Reinstitute Glass-Steagall provisions. Another popular way to effectively limit bank size is to return to the Depression-era Glass-Steagall rules. The Glass-Steagall Act, mostly repealed in 1999, prevented banks from having both commercial and investment banking arms — as, for instance, J.P. Morgan Chase does today. Sen. Maria Cantwell (D-Wash.) and Sen. John McCain (R-Ariz.) plan to introduce an amendment reintroducing the rule.... Shelby, Sen. Johnny Isakson (R-Ga.) and Sen. John Cornyn (Texas) also support the measure....
An effectively similar, if functionally different, way of breaking up banks or limiting their size is by instituting the Volcker Rule — which bars banks from speculating with their own money by “prop trading” or investing in hedge funds. The current Dodd bill promises to institute something like the Volcker Rule, creating a commission to look at how to institute it down the road. But Sen. Jeff Merkley (D-Ore.) and Sen. Carl Levin (D-Mich.) have ready a measure introducing a more-stringent version immediately.
Fix the ratings agencies. The Dodd bill does little to fix the credit ratings agencies, whose profligate stamping of AAA ratings on collapsing subprime mortgage-backed securities helped to stoke the crisis.... Sanders has said he will introduce new language to strengthen oversight over and regulation of the agencies....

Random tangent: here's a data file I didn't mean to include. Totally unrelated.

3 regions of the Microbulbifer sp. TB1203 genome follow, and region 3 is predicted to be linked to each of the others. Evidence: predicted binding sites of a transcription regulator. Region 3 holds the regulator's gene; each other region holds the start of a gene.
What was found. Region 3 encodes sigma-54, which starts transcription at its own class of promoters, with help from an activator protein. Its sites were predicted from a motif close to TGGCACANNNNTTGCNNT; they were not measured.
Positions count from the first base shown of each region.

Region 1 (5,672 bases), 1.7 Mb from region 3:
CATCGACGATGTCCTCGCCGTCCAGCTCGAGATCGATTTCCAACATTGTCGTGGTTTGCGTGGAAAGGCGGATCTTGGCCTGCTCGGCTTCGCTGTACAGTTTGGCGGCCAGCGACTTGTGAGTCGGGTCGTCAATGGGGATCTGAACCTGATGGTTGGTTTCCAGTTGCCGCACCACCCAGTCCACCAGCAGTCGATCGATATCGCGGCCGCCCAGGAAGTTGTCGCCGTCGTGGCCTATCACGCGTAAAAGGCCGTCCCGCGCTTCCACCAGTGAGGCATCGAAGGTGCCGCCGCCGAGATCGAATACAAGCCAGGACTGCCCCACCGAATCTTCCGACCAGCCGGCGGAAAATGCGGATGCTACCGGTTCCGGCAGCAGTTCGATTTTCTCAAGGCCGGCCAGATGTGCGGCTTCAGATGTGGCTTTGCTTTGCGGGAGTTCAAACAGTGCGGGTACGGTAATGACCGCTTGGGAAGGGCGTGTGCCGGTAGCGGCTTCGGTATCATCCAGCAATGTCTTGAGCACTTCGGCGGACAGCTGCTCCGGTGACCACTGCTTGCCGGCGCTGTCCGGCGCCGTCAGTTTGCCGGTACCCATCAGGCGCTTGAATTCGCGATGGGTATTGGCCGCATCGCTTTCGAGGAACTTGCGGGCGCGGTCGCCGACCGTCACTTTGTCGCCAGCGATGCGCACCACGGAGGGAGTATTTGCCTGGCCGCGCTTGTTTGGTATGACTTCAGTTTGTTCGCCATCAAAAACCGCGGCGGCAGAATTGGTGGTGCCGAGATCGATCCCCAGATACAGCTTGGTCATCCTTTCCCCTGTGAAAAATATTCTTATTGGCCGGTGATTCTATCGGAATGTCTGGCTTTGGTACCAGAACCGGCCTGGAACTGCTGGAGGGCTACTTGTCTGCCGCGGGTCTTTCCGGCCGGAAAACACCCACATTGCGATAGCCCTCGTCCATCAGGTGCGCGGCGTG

Keep the Fed the regulator of little banks. Under the Dodd bill, the Federal Reserve would have oversight only of banks with more than $50 billion in assets. But Sen. Kay Bailey Hutchison (R-Texas) and Sen. Richard Shelby (R-Ala.) oppose this measure and want the Fed to have oversight of small banks as well — ensuring that the Fed does not become overly concerned with the business of big banks and ensuring that it keeps an eye on the small financial companies that can be the bellwether of bad economic times. Hutchison has said she plans to “certainly have an amendment that assures that state banks and community banks will be able to have access to be members of the Federal Reserve.”
Make the Consumer Financial Protection Agency truly independent. Sen. Jack Reed (D-R.I.) has promised to introduce amendment moving the Consumer Financial Protection Agency outside of the Fed.
Improve hedge fund reporting. Reed also plans to introduce an amendment closing a loophole in the Dodd bill that might let some private equity firms, venture capital firms, and hedge funds avoid registering with the Securities and Exchange Commission.
These are all ways that the bill could be strengthened, many of which at least some Republicans are fully behind. So Dems should go for broke. That means a couple of things: no deals between Dodd and Shelby
to limit amendments. It also means continuing the pressure, with UC votes every single day.
You can help. Make Calls to Congress using this tool
. Sign this petition
calling for a strong, independent CFPA. Join the virtual march on Wall Street
on Thursday. And tell your Democratic Senators to keep the pressure on.